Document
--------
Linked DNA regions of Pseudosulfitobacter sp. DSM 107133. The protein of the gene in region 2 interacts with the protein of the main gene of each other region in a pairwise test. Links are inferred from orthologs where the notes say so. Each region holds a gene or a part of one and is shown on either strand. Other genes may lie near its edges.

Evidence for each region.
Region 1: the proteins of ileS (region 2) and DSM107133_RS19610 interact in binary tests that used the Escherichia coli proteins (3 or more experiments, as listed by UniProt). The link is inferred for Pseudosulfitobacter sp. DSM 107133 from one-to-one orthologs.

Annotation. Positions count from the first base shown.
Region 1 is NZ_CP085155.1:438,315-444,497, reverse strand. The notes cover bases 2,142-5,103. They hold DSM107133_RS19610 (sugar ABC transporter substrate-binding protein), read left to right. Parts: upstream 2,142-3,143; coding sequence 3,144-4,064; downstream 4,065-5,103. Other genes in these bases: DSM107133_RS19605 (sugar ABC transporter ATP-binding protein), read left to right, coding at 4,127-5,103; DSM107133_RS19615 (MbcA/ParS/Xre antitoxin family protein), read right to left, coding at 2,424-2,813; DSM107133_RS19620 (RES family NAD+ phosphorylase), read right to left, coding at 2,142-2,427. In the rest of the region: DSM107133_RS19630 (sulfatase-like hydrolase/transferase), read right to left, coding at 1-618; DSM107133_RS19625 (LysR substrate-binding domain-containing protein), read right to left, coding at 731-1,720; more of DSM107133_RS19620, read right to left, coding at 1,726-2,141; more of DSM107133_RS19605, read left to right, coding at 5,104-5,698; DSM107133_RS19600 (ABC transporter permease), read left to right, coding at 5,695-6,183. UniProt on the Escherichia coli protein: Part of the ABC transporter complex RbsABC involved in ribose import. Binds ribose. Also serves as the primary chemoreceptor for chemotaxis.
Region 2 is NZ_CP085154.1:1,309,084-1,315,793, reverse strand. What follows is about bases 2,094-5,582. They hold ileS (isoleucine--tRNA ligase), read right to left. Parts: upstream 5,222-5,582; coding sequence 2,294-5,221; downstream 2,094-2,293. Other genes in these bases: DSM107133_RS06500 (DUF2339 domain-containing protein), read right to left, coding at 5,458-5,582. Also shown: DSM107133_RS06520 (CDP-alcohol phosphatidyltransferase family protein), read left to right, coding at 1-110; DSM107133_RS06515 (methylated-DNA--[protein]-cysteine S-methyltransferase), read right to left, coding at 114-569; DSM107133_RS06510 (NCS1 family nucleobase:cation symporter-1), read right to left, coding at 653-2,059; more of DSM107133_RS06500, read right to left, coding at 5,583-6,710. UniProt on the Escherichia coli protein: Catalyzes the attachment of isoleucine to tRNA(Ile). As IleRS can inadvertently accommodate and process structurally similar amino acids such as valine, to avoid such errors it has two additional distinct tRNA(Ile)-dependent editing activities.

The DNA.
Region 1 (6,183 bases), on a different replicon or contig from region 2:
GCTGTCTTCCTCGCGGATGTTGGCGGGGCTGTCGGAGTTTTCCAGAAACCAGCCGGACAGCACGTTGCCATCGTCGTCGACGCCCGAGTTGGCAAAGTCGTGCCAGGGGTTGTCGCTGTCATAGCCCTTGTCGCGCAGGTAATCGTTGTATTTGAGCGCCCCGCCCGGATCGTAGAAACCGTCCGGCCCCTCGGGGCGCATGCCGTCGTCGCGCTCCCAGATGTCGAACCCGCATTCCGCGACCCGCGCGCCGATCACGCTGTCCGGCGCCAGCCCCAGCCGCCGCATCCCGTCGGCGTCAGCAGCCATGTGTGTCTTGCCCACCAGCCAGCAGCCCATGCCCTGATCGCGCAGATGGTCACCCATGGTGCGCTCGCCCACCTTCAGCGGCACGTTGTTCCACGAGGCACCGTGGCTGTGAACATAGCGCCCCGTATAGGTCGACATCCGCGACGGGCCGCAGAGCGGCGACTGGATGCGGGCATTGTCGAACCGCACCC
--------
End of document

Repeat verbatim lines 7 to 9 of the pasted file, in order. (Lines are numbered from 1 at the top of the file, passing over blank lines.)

The DNA.
Region 1 (6,183 bases), on a different replicon or contig from region 2:
GCTGTCTTCCTCGCGGATGTTGGCGGGGCTGTCGGAGTTTTCCAGAAACCAGCCGGACAGCACGTTGCCATCGTCGTCGACGCCCGAGTTGGCAAAGTCGTGCCAGGGGTTGTCGCTGTCATAGCCCTTGTCGCGCAGGTAATCGTTGTATTTGAGCGCCCCGCCCGGATCGTAGAAACCGTCCGGCCCCTCGGGGCGCATGCCGTCGTCGCGCTCCCAGATGTCGAACCCGCATTCCGCGACCCGCGCGCCGATCACGCTGTCCGGCGCCAGCCCCAGCCGCCGCATCCCGTCGGCGTCAGCAGCCATGTGTGTCTTGCCCACCAGCCAGCAGCCCATGCCCTGATCGCGCAGATGGTCACCCATGGTGCGCTCGCCCACCTTCAGCGGCACGTTGTTCCACGAGGCACCGTGGCTGTGAACATAGCGCCCCGTATAGGTCGACATCCGCGACGGGCCGCAGAGCGGCGACTGGATGCGGGCATTGTCGAACCGCACCC